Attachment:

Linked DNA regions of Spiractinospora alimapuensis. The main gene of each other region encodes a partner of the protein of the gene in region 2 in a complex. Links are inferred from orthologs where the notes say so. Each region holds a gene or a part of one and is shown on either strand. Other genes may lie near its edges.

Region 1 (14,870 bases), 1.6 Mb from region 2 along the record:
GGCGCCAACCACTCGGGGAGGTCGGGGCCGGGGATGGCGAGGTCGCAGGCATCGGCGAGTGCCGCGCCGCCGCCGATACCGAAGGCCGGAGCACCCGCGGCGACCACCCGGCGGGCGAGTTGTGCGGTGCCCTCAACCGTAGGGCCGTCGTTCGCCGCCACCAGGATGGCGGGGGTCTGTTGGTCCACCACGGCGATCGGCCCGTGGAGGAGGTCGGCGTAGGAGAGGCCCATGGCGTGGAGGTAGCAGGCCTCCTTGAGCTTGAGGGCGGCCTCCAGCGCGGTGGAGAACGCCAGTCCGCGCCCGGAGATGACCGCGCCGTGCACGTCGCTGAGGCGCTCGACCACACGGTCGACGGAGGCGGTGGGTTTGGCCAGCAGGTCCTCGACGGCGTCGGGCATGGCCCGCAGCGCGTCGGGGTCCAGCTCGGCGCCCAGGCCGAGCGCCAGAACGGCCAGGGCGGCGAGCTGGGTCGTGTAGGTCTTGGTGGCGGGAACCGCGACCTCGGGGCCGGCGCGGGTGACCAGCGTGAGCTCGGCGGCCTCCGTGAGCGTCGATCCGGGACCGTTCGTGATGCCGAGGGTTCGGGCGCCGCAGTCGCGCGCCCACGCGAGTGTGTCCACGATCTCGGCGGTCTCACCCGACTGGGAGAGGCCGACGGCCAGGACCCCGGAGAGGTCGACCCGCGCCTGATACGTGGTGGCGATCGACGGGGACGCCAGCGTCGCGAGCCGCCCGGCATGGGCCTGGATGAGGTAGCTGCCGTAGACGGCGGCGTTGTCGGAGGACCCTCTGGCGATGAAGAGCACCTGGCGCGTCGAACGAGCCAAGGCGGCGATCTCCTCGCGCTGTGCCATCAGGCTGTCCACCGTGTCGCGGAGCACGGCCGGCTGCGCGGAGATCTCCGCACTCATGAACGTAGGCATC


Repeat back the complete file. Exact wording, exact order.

Linked DNA regions of Spiractinospora alimapuensis. The main gene of each other region encodes a partner of the protein of the gene in region 2 in a complex. Links are inferred from orthologs where the notes say so. Each region holds a gene or a part of one and is shown on either strand. Other genes may lie near its edges.

Region 1 (14,870 bases), 1.6 Mb from region 2 along the record:
GGCGCCAACCACTCGGGGAGGTCGGGGCCGGGGATGGCGAGGTCGCAGGCATCGGCGAGTGCCGCGCCGCCGCCGATACCGAAGGCCGGAGCACCCGCGGCGACCACCCGGCGGGCGAGTTGTGCGGTGCCCTCAACCGTAGGGCCGTCGTTCGCCGCCACCAGGATGGCGGGGGTCTGTTGGTCCACCACGGCGATCGGCCCGTGGAGGAGGTCGGCGTAGGAGAGGCCCATGGCGTGGAGGTAGCAGGCCTCCTTGAGCTTGAGGGCGGCCTCCAGCGCGGTGGAGAACGCCAGTCCGCGCCCGGAGATGACCGCGCCGTGCACGTCGCTGAGGCGCTCGACCACACGGTCGACGGAGGCGGTGGGTTTGGCCAGCAGGTCCTCGACGGCGTCGGGCATGGCCCGCAGCGCGTCGGGGTCCAGCTCGGCGCCCAGGCCGAGCGCCAGAACGGCCAGGGCGGCGAGCTGGGTCGTGTAGGTCTTGGTGGCGGGAACCGCGACCTCGGGGCCGGCGCGGGTGACCAGCGTGAGCTCGGCGGCCTCCGTGAGCGTCGATCCGGGACCGTTCGTGATGCCGAGGGTTCGGGCGCCGCAGTCGCGCGCCCACGCGAGTGTGTCCACGATCTCGGCGGTCTCACCCGACTGGGAGAGGCCGACGGCCAGGACCCCGGAGAGGTCGACCCGCGCCTGATACGTGGTGGCGATCGACGGGGACGCCAGCGTCGCGAGCCGCCCGGCATGGGCCTGGATGAGGTAGCTGCCGTAGACGGCGGCGTTGTCGGAGGACCCTCTGGCGATGAAGAGCACCTGGCGCGTCGAACGAGCCAAGGCGGCGATCTCCTCGCGCTGTGCCATCAGGCTGTCCACCGTGTCGCGGAGCACGGCCGGCTGCGCGGAGATCTCCGCACTCATGAACGTAGGCATC